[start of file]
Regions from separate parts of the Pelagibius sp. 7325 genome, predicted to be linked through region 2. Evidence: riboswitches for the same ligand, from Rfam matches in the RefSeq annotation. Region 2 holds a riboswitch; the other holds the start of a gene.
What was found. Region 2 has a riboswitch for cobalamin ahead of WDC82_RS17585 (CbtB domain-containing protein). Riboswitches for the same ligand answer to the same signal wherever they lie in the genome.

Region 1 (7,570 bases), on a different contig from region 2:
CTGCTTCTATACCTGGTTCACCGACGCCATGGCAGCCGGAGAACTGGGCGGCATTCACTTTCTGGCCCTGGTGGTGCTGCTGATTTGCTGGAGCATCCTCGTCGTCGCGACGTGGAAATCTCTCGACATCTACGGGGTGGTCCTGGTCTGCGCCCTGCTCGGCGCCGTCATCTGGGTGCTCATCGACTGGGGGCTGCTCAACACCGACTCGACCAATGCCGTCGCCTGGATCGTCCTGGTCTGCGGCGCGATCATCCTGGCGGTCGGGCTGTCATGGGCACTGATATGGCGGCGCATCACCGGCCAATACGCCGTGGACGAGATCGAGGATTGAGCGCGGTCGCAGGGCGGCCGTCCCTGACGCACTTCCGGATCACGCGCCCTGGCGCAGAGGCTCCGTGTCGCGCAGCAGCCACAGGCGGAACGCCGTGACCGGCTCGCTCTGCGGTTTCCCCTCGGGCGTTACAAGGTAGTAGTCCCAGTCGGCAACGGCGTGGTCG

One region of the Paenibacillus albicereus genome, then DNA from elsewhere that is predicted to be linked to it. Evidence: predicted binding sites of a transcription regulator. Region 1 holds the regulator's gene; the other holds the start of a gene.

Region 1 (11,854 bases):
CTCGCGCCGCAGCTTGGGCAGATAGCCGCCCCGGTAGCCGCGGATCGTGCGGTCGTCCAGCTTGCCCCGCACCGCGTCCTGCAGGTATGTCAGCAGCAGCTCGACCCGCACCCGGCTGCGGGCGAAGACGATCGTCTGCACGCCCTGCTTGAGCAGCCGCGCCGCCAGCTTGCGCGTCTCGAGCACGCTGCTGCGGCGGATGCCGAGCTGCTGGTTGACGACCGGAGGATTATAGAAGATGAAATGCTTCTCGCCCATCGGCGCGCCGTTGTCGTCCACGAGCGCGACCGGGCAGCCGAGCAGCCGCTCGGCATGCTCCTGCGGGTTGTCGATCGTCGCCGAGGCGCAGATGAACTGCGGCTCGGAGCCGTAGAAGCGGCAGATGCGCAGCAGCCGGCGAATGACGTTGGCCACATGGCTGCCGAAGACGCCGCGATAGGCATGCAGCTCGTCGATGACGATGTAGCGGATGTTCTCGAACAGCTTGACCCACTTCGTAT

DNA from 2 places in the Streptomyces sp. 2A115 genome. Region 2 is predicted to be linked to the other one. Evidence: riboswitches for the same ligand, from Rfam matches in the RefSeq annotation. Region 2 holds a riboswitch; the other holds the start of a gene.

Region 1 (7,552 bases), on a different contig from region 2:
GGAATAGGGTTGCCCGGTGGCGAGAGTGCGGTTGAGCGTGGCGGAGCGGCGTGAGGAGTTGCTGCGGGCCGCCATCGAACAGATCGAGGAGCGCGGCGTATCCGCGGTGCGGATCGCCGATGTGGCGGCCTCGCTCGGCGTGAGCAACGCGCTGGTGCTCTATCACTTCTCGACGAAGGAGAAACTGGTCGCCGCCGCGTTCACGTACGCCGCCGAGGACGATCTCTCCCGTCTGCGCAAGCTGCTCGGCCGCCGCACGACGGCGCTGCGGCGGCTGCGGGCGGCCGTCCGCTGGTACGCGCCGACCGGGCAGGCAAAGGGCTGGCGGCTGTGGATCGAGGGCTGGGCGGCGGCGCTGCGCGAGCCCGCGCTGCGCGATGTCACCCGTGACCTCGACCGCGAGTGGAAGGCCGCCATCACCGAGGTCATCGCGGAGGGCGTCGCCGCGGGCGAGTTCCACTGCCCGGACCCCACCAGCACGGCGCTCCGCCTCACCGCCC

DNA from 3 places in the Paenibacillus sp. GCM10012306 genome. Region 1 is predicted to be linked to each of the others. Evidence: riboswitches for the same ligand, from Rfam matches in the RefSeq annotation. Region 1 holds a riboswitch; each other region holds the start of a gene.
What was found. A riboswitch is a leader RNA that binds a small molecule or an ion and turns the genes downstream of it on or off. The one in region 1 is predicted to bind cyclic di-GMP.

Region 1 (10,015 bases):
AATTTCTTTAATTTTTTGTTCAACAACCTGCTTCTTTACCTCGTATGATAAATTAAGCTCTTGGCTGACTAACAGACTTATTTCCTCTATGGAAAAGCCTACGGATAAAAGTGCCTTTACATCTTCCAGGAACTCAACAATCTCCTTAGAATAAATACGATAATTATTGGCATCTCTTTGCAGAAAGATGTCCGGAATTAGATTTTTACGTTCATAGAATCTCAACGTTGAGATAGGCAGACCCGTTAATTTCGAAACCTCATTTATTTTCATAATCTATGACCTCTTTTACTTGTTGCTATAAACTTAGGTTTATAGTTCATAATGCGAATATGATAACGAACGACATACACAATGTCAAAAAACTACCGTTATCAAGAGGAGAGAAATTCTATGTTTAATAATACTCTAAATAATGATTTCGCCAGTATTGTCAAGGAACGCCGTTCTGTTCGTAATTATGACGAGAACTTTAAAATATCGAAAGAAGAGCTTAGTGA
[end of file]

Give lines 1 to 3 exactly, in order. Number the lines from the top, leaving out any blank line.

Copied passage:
Regions from separate parts of the Pelagibius sp. 7325 genome, predicted to be linked through region 2. Evidence: riboswitches for the same ligand, from Rfam matches in the RefSeq annotation. Region 2 holds a riboswitch; the other holds the start of a gene.
What was found. Region 2 has a riboswitch for cobalamin ahead of WDC82_RS17585 (CbtB domain-containing protein). Riboswitches for the same ligand answer to the same signal wherever they lie in the genome.

Region 1 (7,570 bases), on a different contig from region 2: